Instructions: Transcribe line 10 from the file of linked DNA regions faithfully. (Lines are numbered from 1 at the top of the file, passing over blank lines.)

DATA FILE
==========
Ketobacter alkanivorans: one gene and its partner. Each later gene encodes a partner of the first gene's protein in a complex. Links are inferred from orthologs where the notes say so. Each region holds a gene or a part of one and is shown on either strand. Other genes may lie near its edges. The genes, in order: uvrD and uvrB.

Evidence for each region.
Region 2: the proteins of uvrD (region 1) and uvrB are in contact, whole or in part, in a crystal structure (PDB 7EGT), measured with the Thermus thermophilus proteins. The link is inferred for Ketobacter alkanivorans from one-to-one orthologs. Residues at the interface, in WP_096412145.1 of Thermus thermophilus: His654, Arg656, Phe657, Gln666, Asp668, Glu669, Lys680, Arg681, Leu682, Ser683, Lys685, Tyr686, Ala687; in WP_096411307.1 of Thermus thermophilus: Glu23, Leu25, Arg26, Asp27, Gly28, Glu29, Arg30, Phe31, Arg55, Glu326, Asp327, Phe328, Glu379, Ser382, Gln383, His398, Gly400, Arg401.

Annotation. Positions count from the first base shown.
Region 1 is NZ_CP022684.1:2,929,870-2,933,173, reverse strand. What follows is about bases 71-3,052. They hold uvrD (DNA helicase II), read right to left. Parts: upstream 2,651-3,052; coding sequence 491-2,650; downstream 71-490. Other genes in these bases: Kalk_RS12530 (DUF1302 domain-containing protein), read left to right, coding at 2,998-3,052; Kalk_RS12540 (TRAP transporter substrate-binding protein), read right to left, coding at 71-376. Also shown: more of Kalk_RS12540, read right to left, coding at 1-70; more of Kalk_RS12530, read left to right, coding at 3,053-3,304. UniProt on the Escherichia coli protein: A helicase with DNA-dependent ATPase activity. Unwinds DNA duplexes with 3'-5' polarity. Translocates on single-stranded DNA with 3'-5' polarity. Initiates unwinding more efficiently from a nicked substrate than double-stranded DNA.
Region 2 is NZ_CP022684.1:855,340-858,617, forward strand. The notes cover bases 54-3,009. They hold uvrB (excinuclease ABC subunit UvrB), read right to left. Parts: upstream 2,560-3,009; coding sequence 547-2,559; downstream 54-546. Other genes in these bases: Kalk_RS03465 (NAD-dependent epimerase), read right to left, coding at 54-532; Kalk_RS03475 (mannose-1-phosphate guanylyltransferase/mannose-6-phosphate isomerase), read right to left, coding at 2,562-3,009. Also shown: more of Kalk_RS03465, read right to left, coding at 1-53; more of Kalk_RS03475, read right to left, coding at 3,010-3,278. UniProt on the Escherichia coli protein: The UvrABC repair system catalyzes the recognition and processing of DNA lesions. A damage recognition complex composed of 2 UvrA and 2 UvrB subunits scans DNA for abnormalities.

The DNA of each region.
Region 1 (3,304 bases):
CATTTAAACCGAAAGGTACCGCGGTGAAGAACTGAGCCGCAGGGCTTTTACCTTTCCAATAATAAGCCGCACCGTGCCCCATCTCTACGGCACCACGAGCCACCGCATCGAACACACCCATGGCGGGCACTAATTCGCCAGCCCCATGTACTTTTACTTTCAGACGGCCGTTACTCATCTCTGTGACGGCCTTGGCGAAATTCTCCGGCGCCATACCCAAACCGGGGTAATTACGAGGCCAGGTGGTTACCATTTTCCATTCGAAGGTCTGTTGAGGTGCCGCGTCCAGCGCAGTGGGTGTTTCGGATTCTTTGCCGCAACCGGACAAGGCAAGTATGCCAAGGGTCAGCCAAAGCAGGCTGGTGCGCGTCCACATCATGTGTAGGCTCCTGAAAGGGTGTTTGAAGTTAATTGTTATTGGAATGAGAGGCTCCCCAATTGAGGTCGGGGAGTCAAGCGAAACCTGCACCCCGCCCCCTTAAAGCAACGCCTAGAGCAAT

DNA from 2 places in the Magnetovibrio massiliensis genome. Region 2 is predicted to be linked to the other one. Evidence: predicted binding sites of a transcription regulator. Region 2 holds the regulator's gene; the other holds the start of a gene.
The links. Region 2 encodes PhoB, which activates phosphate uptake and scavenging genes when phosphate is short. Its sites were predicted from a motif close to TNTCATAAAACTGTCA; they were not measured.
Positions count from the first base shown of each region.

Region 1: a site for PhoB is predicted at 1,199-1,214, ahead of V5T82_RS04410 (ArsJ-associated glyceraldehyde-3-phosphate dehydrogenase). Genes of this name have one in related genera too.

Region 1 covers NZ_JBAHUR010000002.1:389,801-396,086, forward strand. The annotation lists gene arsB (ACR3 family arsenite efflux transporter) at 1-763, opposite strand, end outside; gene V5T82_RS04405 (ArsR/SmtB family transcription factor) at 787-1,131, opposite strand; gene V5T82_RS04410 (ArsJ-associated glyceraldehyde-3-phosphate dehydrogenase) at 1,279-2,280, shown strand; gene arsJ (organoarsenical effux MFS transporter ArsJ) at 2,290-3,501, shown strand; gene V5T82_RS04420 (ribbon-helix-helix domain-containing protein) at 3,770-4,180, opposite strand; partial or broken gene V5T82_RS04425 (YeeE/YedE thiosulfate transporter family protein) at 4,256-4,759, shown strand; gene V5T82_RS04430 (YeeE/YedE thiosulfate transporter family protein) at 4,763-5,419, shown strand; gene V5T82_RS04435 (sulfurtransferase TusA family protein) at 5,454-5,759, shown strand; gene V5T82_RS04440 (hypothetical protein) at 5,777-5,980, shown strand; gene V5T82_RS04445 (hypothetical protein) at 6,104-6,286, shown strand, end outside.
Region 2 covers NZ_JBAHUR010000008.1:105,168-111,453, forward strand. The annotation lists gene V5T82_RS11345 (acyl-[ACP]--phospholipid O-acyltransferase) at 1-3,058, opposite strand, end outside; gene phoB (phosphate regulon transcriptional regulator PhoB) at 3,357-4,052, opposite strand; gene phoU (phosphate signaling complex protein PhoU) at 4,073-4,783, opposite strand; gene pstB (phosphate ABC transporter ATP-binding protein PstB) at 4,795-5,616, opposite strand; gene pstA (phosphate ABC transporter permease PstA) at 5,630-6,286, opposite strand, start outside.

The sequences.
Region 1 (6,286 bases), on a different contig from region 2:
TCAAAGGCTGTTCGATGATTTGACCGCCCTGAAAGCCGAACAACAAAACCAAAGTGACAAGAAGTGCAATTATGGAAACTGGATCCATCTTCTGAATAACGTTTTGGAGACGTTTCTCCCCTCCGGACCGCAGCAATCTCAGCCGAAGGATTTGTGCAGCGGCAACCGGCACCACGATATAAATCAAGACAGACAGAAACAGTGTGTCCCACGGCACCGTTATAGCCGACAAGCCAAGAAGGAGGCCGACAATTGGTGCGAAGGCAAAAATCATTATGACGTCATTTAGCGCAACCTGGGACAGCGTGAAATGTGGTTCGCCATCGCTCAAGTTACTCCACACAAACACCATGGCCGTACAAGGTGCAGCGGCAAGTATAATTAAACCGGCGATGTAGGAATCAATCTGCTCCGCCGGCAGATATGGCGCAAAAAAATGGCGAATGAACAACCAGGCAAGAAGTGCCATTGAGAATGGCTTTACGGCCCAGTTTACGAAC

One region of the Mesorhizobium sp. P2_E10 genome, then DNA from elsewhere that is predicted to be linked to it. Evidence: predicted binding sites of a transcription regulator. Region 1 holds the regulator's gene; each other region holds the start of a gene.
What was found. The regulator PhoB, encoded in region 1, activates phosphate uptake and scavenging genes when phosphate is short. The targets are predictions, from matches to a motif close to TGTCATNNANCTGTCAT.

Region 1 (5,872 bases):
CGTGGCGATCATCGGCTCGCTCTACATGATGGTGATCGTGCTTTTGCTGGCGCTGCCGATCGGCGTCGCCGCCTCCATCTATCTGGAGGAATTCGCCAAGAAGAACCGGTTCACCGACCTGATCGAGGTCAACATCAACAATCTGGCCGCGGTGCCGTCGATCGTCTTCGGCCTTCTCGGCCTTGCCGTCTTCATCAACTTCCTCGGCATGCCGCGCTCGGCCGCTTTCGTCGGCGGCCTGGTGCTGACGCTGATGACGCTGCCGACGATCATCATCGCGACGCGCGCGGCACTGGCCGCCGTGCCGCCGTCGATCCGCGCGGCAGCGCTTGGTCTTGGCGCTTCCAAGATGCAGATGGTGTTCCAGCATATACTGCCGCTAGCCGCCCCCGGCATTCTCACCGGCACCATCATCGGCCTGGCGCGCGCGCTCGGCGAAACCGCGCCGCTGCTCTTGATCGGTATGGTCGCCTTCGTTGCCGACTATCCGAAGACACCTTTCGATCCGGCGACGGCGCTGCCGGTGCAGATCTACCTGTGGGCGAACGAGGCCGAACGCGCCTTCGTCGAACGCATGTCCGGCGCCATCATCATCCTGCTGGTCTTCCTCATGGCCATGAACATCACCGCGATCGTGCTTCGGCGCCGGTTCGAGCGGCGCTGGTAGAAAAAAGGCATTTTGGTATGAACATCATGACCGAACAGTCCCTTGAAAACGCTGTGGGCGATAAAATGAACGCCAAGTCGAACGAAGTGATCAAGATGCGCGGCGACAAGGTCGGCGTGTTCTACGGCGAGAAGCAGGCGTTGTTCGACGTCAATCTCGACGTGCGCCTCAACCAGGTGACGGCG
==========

DNA from 2 places in the Magnetovibrio massiliensis genome. Region 2 is predicted to be linked to the other one. Evidence: predicted binding sites of a transcription regulator. Region 2 holds the regulator's gene; the other holds the start of a gene.